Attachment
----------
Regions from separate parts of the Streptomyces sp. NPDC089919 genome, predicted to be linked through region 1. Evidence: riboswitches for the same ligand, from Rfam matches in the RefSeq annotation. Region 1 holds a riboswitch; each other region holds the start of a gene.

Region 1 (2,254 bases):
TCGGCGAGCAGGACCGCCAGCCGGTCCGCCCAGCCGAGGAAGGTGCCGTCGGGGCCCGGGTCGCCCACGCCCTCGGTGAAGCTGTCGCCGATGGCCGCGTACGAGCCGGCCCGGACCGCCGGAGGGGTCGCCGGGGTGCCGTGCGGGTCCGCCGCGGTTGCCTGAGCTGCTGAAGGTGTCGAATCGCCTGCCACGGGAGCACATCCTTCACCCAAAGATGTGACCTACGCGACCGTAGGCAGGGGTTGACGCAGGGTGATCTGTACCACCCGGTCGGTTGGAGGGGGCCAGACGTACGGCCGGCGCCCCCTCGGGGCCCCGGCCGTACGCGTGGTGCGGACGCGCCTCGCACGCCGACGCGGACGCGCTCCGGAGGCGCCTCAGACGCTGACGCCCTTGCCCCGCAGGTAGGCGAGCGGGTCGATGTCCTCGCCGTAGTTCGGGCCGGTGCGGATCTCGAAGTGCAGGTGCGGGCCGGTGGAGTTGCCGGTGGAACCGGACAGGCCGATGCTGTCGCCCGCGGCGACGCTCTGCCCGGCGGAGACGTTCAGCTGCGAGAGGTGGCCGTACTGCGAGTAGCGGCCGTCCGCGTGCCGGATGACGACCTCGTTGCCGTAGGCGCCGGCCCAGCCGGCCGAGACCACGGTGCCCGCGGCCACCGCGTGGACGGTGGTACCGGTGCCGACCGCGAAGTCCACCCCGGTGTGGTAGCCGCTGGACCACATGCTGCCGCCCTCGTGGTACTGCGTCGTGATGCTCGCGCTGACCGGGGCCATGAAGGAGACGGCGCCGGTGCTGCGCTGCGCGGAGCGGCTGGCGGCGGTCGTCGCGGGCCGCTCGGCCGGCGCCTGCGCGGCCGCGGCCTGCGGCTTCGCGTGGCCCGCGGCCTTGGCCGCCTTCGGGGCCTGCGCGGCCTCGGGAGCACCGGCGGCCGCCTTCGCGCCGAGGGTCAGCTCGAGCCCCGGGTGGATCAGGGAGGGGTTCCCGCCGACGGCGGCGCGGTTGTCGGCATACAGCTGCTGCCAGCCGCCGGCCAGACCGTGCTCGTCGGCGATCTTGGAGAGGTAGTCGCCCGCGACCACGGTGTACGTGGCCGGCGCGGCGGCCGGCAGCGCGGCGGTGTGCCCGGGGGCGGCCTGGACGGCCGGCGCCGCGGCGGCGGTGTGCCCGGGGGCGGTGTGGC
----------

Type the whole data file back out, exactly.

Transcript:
Regions from separate parts of the Streptomyces sp. NPDC089919 genome, predicted to be linked through region 1. Evidence: riboswitches for the same ligand, from Rfam matches in the RefSeq annotation. Region 1 holds a riboswitch; each other region holds the start of a gene.

Region 1 (2,254 bases):
TCGGCGAGCAGGACCGCCAGCCGGTCCGCCCAGCCGAGGAAGGTGCCGTCGGGGCCCGGGTCGCCCACGCCCTCGGTGAAGCTGTCGCCGATGGCCGCGTACGAGCCGGCCCGGACCGCCGGAGGGGTCGCCGGGGTGCCGTGCGGGTCCGCCGCGGTTGCCTGAGCTGCTGAAGGTGTCGAATCGCCTGCCACGGGAGCACATCCTTCACCCAAAGATGTGACCTACGCGACCGTAGGCAGGGGTTGACGCAGGGTGATCTGTACCACCCGGTCGGTTGGAGGGGGCCAGACGTACGGCCGGCGCCCCCTCGGGGCCCCGGCCGTACGCGTGGTGCGGACGCGCCTCGCACGCCGACGCGGACGCGCTCCGGAGGCGCCTCAGACGCTGACGCCCTTGCCCCGCAGGTAGGCGAGCGGGTCGATGTCCTCGCCGTAGTTCGGGCCGGTGCGGATCTCGAAGTGCAGGTGCGGGCCGGTGGAGTTGCCGGTGGAACCGGACAGGCCGATGCTGTCGCCCGCGGCGACGCTCTGCCCGGCGGAGACGTTCAGCTGCGAGAGGTGGCCGTACTGCGAGTAGCGGCCGTCCGCGTGCCGGATGACGACCTCGTTGCCGTAGGCGCCGGCCCAGCCGGCCGAGACCACGGTGCCCGCGGCCACCGCGTGGACGGTGGTACCGGTGCCGACCGCGAAGTCCACCCCGGTGTGGTAGCCGCTGGACCACATGCTGCCGCCCTCGTGGTACTGCGTCGTGATGCTCGCGCTGACCGGGGCCATGAAGGAGACGGCGCCGGTGCTGCGCTGCGCGGAGCGGCTGGCGGCGGTCGTCGCGGGCCGCTCGGCCGGCGCCTGCGCGGCCGCGGCCTGCGGCTTCGCGTGGCCCGCGGCCTTGGCCGCCTTCGGGGCCTGCGCGGCCTCGGGAGCACCGGCGGCCGCCTTCGCGCCGAGGGTCAGCTCGAGCCCCGGGTGGATCAGGGAGGGGTTCCCGCCGACGGCGGCGCGGTTGTCGGCATACAGCTGCTGCCAGCCGCCGGCCAGACCGTGCTCGTCGGCGATCTTGGAGAGGTAGTCGCCCGCGACCACGGTGTACGTGGCCGGCGCGGCGGCCGGCAGCGCGGCGGTGTGCCCGGGGGCGGCCTGGACGGCCGGCGCCGCGGCGGCGGTGTGCCCGGGGGCGGTGTGGC